Marjoram is the dried leaves and floral parts of the herb Origanium hortensis. Most scientists consider marjoram to be a species of oregano. The light grayish-green leaves of marjoram have a sweeter and more delicate flavor than oregano.
Marjoram may be used in sausages, lamb, beef, pork, chicken, fish, tomato dishes, stuffings, breads, salad dressings and chowders. Marjoram is used in Italian, French, North African, Middle Eastern and American cuisines and spice blends such as bouquet garni, fines herbes and sausage and pickle blends.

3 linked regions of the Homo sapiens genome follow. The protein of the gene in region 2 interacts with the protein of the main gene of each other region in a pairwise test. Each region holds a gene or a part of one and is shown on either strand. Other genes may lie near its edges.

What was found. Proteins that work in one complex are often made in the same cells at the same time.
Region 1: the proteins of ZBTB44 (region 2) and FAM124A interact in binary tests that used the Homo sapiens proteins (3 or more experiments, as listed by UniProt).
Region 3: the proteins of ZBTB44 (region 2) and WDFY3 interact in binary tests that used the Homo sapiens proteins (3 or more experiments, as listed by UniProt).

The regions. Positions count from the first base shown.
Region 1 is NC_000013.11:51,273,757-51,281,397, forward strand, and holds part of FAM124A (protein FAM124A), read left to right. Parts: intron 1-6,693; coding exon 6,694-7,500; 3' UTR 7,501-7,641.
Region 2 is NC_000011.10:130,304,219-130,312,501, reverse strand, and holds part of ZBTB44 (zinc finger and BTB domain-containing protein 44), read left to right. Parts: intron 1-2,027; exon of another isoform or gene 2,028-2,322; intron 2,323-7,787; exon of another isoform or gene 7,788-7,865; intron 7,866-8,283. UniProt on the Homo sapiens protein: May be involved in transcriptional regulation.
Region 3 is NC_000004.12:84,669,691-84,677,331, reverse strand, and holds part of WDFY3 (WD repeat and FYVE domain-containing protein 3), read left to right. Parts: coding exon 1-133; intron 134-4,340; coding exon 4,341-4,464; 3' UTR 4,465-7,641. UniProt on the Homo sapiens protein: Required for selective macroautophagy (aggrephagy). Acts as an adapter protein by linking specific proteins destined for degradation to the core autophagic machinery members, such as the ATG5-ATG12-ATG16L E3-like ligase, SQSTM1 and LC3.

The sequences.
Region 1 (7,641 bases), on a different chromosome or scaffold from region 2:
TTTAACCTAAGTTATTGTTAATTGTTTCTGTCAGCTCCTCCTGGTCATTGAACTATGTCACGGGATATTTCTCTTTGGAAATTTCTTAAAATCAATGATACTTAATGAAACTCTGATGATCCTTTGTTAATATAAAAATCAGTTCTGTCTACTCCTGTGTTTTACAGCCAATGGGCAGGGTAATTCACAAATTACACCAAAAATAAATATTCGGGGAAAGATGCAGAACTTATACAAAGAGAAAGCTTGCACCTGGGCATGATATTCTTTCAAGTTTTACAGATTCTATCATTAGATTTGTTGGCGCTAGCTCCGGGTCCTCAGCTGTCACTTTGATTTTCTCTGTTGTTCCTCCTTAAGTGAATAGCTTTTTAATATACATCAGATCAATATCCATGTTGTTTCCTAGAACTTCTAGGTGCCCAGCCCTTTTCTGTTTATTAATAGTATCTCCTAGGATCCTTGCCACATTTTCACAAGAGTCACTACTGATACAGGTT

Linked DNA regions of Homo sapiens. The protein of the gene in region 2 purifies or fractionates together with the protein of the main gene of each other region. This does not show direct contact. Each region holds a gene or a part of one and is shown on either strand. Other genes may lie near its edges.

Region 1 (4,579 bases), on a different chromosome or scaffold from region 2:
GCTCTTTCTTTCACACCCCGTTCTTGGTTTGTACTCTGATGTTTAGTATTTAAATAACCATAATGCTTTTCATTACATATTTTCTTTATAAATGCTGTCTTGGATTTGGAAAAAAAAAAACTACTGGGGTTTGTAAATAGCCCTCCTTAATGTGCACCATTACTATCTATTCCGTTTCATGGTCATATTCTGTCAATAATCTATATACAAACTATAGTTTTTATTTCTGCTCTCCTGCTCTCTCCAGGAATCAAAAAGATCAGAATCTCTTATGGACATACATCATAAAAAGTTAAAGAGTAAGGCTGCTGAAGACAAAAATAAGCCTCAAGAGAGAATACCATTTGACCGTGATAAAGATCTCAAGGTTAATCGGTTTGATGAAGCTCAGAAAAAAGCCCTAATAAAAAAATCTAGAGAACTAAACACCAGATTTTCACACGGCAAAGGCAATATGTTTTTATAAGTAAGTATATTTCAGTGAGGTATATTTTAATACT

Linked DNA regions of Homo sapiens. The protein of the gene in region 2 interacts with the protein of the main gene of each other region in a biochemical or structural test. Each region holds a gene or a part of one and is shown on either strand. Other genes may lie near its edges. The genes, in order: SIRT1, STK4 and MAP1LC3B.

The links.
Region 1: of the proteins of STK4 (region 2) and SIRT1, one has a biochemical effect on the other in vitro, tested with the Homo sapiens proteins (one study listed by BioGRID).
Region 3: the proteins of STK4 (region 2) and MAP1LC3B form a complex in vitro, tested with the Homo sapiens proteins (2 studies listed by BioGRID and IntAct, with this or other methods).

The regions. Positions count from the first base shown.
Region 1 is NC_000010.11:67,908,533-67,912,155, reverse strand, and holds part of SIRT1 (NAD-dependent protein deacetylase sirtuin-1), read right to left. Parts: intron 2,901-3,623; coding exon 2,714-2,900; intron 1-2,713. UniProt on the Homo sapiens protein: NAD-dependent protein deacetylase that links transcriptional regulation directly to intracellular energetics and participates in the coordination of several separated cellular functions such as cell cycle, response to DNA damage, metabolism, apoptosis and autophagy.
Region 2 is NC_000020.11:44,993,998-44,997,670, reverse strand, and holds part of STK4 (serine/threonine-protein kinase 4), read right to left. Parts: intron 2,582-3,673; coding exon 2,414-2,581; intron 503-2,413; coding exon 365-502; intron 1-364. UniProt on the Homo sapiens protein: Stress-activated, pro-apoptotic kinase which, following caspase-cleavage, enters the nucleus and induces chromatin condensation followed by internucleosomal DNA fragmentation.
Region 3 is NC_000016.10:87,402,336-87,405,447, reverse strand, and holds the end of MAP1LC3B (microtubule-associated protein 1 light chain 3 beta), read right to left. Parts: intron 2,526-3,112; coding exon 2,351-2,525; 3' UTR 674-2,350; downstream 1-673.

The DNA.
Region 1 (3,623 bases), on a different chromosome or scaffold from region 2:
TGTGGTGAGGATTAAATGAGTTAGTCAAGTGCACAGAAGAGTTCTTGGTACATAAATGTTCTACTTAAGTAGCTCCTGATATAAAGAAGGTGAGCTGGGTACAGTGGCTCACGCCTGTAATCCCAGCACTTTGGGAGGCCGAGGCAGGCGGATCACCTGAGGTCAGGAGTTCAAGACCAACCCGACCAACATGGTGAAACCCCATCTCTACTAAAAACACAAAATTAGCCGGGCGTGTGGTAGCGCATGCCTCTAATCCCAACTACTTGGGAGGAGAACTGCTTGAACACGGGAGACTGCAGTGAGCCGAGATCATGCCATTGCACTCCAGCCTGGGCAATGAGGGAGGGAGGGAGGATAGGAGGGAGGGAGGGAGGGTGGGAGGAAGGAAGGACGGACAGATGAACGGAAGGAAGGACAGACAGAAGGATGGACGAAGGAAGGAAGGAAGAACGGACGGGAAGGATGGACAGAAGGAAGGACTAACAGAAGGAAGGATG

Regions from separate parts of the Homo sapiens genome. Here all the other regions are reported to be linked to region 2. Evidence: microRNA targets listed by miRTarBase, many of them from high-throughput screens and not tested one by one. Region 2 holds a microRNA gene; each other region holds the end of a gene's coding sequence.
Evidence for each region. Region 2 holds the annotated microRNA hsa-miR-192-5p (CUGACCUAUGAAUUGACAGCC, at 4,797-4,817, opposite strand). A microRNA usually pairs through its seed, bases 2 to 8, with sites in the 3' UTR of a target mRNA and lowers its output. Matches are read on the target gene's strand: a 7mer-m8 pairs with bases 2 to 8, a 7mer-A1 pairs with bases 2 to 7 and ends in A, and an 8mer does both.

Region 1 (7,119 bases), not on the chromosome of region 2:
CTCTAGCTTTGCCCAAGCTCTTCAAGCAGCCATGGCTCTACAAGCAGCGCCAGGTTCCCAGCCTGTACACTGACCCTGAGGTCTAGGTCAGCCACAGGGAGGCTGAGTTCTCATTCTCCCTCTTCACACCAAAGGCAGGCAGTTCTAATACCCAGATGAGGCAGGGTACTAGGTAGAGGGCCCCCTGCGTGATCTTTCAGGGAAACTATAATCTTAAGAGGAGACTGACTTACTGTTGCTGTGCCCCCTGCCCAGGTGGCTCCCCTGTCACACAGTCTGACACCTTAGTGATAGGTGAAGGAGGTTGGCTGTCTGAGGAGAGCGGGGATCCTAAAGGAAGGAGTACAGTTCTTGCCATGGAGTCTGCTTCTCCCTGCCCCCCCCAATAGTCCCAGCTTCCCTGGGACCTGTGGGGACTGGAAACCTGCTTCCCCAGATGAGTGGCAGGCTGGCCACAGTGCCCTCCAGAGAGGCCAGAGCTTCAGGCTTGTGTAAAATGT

Egypt is the principal source for nearly all of the marjoram imported into the United States. Other producers include Eastern Europe, France and the United States.
Marjoram and oregano were well known in the Graeco-Roman era. The ancient Greeks believed that if marjoram grew on one's grave, the deceased would enjoy eternal peace and happiness. The word "oregano" is Greek-derived, and translated means "joy of the mountain". Oregano was popular in ancient Egypt and Greece as a flavoring for vegetables, wines, meats and fish.
Flavor & Aroma
Minty, aromatic and slightly bitter
Marjoram is pleasantly aromatic and has a distictively minty-sweet flavor with slightly bitter undertones.